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1887 – 1986
The Vision Thing
In early 20th-century America, art was a man’s world, where women – even those with extraordinary talent and groundbreaking vision – were seen as no equal to men. Georgia O’Keeffe helped changed that. With an idiosyncratic style and bold use of color, O’Keeffe was at the forefront of American modernism. In a career that spanned more than six decades, she “made it possible for other women to explore a new gamut of symbolic and ambiguous imagery,” said her obituary in The New York Times.
O’Keeffe was discovered in 1916 by photographer and art dealer Alfred Stieglitz. Seeing her work for the first time, he said, “At last, a woman on paper!” Stieglitz convinced O’Keeffe to move to New York in 1918, and they were married six years later. He was an ardent patron and collaborator, staging exhibitions of her work nearly every year. O’Keeffe’s first New York exhibition of 100 paintings and drawings, in 1923, was a critical success. In 1929, O’Keeffe visited New Mexico, which in later years would become not only her home but also provide her with her most enduring subject matter. Her desert landscapes and bone still lifes are profoundly beautiful and utterly American.
O’Keeffe would stop at nothing to capture images on canvas. Wrapped in a blanket, she would wait in the cold for a sunrise or climb a ladder to the roof of her New Mexico home to see the stars. Her subjects ranged from trees and mountains to skyscrapers and desert churches. Her colorful, oversized close-ups of flowers, which she began painting in the early 1920s, were completely original, unusually intimate and often described as sexually suggestive, if not explicit.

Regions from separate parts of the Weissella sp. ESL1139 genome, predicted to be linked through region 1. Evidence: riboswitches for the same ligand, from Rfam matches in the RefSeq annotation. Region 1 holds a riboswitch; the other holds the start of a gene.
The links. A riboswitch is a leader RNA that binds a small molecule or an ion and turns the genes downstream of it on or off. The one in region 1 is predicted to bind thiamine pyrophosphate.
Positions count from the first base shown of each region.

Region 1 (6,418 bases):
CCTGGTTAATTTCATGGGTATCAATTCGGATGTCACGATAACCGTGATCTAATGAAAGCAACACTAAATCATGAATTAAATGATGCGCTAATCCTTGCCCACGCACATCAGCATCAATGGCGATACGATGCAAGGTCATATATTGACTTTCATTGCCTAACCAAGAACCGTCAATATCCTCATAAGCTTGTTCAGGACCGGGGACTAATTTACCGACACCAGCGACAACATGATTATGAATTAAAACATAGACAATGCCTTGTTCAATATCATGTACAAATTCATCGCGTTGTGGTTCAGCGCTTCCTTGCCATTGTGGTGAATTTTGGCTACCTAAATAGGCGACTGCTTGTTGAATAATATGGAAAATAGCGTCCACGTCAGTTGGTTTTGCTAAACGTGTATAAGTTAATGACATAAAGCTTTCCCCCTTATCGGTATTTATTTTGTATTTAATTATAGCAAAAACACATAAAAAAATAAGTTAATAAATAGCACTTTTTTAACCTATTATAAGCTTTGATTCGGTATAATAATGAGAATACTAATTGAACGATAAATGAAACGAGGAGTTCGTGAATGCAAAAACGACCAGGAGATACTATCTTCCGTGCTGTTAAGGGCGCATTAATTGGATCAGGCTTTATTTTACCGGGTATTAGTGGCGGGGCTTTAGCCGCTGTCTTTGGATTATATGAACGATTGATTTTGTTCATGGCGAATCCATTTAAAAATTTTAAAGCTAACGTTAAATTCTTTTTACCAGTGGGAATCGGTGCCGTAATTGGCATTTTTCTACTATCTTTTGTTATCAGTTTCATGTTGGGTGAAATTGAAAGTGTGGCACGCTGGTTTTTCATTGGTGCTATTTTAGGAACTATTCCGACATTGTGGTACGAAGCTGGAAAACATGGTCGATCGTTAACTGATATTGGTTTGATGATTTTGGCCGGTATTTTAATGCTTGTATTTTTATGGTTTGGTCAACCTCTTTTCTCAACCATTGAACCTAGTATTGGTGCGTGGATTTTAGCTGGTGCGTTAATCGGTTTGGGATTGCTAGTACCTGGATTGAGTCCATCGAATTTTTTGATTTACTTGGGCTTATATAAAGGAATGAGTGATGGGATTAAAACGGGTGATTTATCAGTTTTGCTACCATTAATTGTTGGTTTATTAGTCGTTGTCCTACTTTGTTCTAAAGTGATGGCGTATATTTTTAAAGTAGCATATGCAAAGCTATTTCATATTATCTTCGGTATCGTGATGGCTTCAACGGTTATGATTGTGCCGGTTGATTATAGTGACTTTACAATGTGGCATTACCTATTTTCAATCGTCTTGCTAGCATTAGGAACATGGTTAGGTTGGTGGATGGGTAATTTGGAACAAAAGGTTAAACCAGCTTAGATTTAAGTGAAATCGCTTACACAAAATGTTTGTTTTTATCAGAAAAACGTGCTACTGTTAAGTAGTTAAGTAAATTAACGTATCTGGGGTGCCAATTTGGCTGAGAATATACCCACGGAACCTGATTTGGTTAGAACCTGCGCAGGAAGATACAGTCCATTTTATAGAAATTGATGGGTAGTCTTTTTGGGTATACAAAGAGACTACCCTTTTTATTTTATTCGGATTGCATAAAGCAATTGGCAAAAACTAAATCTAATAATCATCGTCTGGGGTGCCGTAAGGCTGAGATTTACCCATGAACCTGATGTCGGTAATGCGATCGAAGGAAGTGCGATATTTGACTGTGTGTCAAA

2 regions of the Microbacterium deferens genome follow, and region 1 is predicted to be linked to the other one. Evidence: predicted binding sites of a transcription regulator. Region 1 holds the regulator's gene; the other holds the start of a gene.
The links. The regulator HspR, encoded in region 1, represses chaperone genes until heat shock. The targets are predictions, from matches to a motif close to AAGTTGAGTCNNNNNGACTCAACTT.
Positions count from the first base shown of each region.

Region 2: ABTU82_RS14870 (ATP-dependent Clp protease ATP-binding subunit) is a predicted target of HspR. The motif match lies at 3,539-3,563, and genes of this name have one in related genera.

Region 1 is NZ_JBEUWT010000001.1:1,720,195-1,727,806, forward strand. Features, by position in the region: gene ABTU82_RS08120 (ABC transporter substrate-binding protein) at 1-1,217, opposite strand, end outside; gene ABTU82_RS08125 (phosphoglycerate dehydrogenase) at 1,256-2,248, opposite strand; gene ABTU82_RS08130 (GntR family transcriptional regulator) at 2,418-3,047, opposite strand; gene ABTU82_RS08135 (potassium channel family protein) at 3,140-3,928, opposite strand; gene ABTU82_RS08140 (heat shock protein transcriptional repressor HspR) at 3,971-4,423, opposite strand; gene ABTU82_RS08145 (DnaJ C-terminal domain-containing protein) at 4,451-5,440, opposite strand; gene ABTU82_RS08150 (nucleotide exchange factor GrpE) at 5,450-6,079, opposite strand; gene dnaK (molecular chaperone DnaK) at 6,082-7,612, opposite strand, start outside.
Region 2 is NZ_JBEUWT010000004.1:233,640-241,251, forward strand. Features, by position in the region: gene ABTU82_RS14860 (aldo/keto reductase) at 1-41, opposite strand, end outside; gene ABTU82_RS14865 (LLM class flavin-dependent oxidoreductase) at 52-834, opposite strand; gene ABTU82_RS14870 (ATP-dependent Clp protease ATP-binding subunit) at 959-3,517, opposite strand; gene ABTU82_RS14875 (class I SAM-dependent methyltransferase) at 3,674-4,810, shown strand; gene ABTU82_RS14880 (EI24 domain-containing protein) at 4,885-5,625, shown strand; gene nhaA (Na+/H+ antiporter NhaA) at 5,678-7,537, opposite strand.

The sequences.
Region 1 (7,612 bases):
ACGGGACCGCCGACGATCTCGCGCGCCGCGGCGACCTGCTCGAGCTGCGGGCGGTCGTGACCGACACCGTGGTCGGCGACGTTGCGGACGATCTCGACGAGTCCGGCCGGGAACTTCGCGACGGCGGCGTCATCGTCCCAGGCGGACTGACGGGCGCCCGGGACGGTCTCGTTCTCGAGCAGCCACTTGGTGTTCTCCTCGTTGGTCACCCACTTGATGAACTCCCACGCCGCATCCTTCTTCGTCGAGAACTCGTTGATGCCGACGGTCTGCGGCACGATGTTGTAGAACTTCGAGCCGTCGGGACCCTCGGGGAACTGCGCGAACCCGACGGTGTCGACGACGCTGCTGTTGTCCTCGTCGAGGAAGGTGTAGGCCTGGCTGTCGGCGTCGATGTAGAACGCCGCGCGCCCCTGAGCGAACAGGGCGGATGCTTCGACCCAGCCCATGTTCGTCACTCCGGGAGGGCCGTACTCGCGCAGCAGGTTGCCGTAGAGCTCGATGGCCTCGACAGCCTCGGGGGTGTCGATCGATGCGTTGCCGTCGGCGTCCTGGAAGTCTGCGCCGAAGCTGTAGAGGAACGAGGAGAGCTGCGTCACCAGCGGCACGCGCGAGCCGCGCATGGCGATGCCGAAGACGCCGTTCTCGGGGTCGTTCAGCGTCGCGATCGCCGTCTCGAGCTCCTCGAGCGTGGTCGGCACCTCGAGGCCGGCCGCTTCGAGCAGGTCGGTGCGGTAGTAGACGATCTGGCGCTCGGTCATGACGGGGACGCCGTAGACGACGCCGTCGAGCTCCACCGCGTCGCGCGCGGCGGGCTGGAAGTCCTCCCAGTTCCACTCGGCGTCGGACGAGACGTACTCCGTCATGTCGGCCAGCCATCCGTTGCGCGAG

For decades, the diversity and individuality of her work puzzled critics who refused O’Keeffe the attention she deserved. Finally, in 1970, when she was 83, O’Keeffe was recognized, in a retrospective at New York’s Whitney Museum of American Art, as an artist ahead of her time. Her work hangs today in museums and private collections around the world.
Explaining what she wanted to accomplish with her art, O’Keeffe once said: “When you take a flower in your hand and really look at it, it’s your world for the moment. I want to give that world to someone else. Most people in the city rush around so they have no time to look at a flower. I want them to see it whether they want to or not.”
Alice Guy Blache: Nellie Bly: Louise Bourgeois: Margaret Bourke-White: Gwendolyn Brooks: Rita Dove: Lorraine Hansberry: Sherry Lansing: Ellen Manderfield: Leontyne Price: Beverly Sills: Anna Edson Taylor: Camilla Williams: